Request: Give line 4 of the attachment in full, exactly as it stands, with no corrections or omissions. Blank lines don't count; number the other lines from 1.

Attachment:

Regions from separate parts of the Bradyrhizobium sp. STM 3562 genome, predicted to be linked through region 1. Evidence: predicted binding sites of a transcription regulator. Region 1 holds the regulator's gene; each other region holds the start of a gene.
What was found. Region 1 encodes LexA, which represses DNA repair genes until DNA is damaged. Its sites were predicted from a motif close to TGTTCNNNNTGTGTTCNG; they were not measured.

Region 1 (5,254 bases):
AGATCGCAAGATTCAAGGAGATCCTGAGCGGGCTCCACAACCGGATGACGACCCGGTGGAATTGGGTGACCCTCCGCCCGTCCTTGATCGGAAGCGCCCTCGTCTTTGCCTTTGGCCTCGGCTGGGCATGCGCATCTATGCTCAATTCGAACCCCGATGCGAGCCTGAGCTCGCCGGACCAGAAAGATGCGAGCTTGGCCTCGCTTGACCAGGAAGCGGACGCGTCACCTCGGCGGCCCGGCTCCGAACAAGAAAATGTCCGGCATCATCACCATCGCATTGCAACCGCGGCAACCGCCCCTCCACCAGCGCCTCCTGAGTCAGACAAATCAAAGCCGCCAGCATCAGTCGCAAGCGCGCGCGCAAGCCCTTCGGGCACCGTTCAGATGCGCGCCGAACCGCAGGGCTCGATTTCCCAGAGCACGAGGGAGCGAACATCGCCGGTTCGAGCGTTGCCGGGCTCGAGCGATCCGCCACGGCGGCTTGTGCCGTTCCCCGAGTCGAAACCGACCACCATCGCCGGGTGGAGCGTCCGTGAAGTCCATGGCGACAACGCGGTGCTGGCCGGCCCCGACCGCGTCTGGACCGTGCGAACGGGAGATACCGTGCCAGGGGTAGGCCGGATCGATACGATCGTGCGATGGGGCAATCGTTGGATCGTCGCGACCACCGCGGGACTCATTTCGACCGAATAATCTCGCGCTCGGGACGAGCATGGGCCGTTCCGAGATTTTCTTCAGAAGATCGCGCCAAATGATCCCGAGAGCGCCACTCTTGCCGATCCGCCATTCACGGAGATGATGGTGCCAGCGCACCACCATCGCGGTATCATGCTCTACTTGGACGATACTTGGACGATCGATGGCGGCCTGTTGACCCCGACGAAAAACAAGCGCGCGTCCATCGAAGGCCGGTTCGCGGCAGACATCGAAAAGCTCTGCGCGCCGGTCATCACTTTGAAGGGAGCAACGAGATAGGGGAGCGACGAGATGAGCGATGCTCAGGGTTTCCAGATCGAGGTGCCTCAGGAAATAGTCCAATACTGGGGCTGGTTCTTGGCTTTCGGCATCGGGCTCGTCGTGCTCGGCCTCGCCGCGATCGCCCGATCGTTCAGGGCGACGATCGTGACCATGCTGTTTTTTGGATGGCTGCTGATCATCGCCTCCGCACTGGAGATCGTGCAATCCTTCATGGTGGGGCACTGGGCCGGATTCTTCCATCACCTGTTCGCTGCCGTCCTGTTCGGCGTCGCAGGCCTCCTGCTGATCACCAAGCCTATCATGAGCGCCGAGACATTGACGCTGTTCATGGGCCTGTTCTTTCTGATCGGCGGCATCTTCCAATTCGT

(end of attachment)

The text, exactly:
AGATCGCAAGATTCAAGGAGATCCTGAGCGGGCTCCACAACCGGATGACGACCCGGTGGAATTGGGTGACCCTCCGCCCGTCCTTGATCGGAAGCGCCCTCGTCTTTGCCTTTGGCCTCGGCTGGGCATGCGCATCTATGCTCAATTCGAACCCCGATGCGAGCCTGAGCTCGCCGGACCAGAAAGATGCGAGCTTGGCCTCGCTTGACCAGGAAGCGGACGCGTCACCTCGGCGGCCCGGCTCCGAACAAGAAAATGTCCGGCATCATCACCATCGCATTGCAACCGCGGCAACCGCCCCTCCACCAGCGCCTCCTGAGTCAGACAAATCAAAGCCGCCAGCATCAGTCGCAAGCGCGCGCGCAAGCCCTTCGGGCACCGTTCAGATGCGCGCCGAACCGCAGGGCTCGATTTCCCAGAGCACGAGGGAGCGAACATCGCCGGTTCGAGCGTTGCCGGGCTCGAGCGATCCGCCACGGCGGCTTGTGCCGTTCCCCGAGTCGAAACCGACCACCATCGCCGGGTGGAGCGTCCGTGAAGTCCATGGCGACAACGCGGTGCTGGCCGGCCCCGACCGCGTCTGGACCGTGCGAACGGGAGATACCGTGCCAGGGGTAGGCCGGATCGATACGATCGTGCGATGGGGCAATCGTTGGATCGTCGCGACCACCGCGGGACTCATTTCGACCGAATAATCTCGCGCTCGGGACGAGCATGGGCCGTTCCGAGATTTTCTTCAGAAGATCGCGCCAAATGATCCCGAGAGCGCCACTCTTGCCGATCCGCCATTCACGGAGATGATGGTGCCAGCGCACCACCATCGCGGTATCATGCTCTACTTGGACGATACTTGGACGATCGATGGCGGCCTGTTGACCCCGACGAAAAACAAGCGCGCGTCCATCGAAGGCCGGTTCGCGGCAGACATCGAAAAGCTCTGCGCGCCGGTCATCACTTTGAAGGGAGCAACGAGATAGGGGAGCGACGAGATGAGCGATGCTCAGGGTTTCCAGATCGAGGTGCCTCAGGAAATAGTCCAATACTGGGGCTGGTTCTTGGCTTTCGGCATCGGGCTCGTCGTGCTCGGCCTCGCCGCGATCGCCCGATCGTTCAGGGCGACGATCGTGACCATGCTGTTTTTTGGATGGCTGCTGATCATCGCCTCCGCACTGGAGATCGTGCAATCCTTCATGGTGGGGCACTGGGCCGGATTCTTCCATCACCTGTTCGCTGCCGTCCTGTTCGGCGTCGCAGGCCTCCTGCTGATCACCAAGCCTATCATGAGCGCCGAGACATTGACGCTGTTCATGGGCCTGTTCTTTCTGATCGGCGGCATCTTCCAATTCGT